Why has Pope Francis chosen to adopt the model of leadership that is already beginning to characterise his papacy? James Hanvey SJ identifies three particular aspects of the Franciscan and Ignatian traditions that seem to be informing the new Pope’s vision of mission.
Dear Pope Francis, I think you are a humble man. When you read this letter you will have washed the feet of other kids like [me]. I am writing this letter because you give me hope. I know one day with people like you us kids won’t be given sentences that will keep us in prison for the rest of our lives. I pray for you. Don’t forget us.
(Letter to Pope Francis from a young boy participating in the Jesuit Restorative Justice Initiative in a juvenile detention centre in Los Angeles)
When Jorge Mario Cardinal Bergoglio SJ emerged onto the balcony as Pope Francis, asking the people gathered in St Peter’s Square to bless him, there was a refreshing sense that something was different. His humility was evident immediately, and in the weeks since his election it has become increasingly clear that his public persona is not just part of a subtle strategy to lure us into a more sympathetic acceptance of papal and hierarchical authority; it has the character of something that is deep, interior and sincere, and it speaks to atheists and believers alike.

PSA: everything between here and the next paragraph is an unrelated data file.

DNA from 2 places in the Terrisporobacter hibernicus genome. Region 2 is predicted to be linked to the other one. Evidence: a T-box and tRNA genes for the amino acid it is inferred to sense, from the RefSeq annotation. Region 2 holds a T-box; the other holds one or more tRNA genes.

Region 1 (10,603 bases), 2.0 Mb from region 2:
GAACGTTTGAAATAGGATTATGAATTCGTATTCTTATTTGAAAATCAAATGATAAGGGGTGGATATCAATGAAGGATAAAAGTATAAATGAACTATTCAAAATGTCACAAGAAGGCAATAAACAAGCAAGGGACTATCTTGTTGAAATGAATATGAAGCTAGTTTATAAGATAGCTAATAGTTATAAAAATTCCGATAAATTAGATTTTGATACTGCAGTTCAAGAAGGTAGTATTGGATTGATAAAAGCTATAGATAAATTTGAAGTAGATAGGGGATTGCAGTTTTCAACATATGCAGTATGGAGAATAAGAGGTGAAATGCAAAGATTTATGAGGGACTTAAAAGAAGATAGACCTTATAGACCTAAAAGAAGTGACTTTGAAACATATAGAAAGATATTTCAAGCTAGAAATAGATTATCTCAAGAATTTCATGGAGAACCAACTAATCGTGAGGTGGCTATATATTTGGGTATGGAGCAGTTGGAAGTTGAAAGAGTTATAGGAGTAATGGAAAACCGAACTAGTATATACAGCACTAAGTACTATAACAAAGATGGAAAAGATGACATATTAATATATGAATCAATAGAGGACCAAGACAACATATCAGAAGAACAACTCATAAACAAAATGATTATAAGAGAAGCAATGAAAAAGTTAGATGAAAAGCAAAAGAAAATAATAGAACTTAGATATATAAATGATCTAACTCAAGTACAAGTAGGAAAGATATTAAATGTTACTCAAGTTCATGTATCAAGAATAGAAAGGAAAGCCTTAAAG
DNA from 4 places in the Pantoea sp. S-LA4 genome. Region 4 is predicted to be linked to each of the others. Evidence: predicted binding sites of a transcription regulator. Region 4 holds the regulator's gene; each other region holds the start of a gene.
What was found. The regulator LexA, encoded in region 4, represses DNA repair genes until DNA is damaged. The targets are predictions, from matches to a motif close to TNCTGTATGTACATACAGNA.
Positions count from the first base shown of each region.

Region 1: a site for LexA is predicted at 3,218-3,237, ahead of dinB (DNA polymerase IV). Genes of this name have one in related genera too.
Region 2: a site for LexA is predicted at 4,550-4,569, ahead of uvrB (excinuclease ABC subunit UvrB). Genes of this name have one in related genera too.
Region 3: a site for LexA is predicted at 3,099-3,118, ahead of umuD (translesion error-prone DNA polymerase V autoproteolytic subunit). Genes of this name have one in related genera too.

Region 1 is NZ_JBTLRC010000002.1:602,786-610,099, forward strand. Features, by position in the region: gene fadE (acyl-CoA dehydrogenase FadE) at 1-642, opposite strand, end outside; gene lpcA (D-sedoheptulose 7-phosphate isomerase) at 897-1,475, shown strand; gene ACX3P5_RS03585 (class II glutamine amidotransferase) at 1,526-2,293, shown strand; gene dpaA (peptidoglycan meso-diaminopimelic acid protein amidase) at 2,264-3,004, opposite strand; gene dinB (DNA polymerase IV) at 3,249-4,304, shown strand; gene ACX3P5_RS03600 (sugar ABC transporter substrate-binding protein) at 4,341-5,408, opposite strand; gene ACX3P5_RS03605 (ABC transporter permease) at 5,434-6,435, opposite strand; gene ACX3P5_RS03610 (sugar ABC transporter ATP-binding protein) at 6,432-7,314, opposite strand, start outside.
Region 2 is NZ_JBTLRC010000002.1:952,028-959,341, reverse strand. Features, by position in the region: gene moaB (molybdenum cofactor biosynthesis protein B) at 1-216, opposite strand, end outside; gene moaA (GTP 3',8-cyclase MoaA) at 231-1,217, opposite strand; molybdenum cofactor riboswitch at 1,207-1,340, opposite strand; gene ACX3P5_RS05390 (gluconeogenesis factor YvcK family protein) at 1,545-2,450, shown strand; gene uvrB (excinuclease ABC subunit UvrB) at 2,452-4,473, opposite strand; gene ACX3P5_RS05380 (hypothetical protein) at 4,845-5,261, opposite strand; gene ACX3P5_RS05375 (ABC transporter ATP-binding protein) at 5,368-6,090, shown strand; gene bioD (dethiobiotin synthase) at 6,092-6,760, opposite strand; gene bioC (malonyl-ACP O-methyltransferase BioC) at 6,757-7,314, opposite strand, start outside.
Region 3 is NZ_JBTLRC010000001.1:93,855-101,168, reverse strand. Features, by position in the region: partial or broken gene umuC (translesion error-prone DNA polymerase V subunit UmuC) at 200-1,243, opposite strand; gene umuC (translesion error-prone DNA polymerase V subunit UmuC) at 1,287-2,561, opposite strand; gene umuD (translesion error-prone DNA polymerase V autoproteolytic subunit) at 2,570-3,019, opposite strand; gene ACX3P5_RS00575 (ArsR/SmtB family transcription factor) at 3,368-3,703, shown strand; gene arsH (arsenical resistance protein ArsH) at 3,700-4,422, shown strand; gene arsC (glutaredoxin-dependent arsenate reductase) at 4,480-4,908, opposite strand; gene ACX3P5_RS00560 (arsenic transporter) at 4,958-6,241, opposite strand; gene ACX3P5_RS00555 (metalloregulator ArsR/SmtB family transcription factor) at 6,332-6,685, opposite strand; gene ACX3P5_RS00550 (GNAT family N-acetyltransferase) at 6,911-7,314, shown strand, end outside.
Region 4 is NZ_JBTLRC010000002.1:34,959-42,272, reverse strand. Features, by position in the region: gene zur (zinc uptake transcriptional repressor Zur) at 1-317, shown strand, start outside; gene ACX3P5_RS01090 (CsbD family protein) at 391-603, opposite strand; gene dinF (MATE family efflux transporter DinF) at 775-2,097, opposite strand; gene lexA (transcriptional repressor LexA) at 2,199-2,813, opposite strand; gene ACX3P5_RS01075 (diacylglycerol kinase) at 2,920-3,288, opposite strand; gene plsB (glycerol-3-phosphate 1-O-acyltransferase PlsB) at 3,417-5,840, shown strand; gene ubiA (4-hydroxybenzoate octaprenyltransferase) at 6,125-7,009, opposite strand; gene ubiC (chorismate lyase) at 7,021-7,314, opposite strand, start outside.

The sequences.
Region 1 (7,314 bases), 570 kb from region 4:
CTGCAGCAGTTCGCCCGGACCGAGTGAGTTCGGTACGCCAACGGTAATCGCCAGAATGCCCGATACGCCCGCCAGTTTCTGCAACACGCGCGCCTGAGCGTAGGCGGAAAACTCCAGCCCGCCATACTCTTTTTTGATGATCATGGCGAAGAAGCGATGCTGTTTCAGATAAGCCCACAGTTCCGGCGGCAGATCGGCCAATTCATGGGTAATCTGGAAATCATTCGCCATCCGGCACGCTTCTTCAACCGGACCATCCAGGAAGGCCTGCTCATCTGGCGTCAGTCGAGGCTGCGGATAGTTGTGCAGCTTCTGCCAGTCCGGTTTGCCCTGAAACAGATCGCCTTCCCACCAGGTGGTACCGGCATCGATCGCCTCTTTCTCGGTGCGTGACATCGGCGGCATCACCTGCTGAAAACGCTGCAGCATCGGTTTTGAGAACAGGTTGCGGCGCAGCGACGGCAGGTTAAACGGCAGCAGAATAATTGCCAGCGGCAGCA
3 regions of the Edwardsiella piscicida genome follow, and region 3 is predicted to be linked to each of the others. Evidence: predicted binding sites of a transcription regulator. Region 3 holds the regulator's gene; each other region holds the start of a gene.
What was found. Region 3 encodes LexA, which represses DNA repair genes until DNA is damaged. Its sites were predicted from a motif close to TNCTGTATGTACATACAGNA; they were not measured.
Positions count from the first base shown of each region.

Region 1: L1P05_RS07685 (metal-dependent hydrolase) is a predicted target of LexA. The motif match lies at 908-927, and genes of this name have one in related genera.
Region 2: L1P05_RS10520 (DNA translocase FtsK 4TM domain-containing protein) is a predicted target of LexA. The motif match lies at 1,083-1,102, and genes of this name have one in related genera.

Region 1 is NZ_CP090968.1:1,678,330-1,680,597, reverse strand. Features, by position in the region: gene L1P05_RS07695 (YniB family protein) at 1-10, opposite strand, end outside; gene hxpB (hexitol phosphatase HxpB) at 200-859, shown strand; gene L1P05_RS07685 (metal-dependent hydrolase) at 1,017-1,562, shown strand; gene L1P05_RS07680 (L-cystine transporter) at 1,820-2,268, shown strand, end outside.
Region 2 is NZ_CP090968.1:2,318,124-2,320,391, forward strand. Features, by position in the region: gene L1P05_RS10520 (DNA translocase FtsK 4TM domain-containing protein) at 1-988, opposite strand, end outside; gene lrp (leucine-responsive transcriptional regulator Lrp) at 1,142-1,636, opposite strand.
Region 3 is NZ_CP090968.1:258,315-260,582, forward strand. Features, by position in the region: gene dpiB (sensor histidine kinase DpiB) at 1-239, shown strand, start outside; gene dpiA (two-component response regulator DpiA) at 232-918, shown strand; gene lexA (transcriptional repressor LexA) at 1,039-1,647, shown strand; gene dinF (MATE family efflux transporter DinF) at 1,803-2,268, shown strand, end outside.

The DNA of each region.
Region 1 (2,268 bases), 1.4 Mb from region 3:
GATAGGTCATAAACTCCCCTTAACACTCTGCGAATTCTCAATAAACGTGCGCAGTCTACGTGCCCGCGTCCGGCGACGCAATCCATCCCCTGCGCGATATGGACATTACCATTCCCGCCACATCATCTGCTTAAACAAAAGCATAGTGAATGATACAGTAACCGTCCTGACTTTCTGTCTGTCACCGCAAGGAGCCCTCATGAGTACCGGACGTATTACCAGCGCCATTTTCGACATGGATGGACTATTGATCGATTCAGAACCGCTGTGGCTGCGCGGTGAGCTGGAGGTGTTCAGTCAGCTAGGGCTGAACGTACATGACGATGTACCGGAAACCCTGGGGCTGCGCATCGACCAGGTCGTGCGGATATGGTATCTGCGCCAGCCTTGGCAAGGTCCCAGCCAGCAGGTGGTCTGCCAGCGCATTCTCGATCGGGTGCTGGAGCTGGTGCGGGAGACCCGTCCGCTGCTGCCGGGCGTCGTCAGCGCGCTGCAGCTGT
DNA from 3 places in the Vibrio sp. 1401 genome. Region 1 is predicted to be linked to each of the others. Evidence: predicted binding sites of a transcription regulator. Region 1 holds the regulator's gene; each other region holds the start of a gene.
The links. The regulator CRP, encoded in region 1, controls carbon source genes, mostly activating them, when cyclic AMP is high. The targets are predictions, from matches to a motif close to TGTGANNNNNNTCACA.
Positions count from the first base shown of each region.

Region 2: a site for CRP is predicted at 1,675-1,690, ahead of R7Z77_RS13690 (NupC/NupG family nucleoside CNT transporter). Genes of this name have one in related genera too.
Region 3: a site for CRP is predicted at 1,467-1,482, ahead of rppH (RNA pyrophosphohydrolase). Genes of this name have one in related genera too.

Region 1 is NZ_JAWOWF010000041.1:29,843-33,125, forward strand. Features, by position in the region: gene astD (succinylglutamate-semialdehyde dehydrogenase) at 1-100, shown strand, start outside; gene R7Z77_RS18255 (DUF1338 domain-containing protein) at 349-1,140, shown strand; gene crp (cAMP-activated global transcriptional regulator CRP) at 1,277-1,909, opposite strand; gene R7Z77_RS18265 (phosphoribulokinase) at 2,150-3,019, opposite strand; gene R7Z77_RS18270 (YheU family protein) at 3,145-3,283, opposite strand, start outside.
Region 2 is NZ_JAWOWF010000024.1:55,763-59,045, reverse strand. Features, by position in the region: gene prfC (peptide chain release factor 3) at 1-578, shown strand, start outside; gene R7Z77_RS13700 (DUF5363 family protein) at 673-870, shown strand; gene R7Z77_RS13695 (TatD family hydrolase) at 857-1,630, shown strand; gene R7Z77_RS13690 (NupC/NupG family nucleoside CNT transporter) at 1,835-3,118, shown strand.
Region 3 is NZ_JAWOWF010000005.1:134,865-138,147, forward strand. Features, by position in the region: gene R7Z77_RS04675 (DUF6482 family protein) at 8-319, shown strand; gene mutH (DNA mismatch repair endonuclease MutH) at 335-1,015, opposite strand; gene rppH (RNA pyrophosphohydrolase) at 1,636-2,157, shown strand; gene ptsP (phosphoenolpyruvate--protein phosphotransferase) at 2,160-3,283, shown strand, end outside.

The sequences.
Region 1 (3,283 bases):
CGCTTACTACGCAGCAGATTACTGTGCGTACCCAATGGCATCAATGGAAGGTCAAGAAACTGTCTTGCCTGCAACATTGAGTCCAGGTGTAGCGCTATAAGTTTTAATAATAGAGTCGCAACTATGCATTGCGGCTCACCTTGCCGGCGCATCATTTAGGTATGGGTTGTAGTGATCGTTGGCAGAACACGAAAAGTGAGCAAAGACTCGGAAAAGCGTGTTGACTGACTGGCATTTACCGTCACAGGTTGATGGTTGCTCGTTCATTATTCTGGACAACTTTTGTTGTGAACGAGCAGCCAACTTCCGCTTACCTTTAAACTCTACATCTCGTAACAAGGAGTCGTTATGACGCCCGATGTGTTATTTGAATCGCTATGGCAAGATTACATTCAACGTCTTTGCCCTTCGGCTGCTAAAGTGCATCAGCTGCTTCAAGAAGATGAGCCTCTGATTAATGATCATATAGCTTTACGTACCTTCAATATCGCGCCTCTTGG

Even if we are still in a ‘honeymoon’ period, Francis’ impact on the Church, and especially our understanding and experience of the papacy, looks set to be very significant. Whatever struggles and disappointments lie ahead, genuine humility does not get stale. Francis himself may not be fully aware of how the Holy Spirit will inspire others through him but, just as he has done to the juveniles at the LA detention centre, he gives us hope.
Already Francis has created a fresh ecclesial climate which includes a new way of modelling leadership. He has begun to deconstruct the monarchical model of papacy and the increasingly rococo affectations that surrounded it. Both Franciscan and Ignatian ways of leading are uncomfortable with such things. If leadership is congruent with the values it professes to support, then it has freshness; it is attractive and, somehow, it allows us to imagine how we might also act in ways that are congruent and true. Genuine humility, focused on the needs and service of the other, has a freedom to change, adapt and take risks, to step out beyond the usual zones of safety and comfort. It does not worry about image or ego. Leadership which lives from compassion is not weakness, nor is it indecisive; it is another sort of generous strength. Even so, if we are not to mistake its attractiveness for a transient novelty, we need to ask about its sources: how might Francis of Assisi and Ignatius of Loyola inform this papacy and what resources do they offer the one who carries its responsibilities? I think we can identify three particular influences: an emphasis on recovering interiority, Franciscan love and Ignatian wisdom.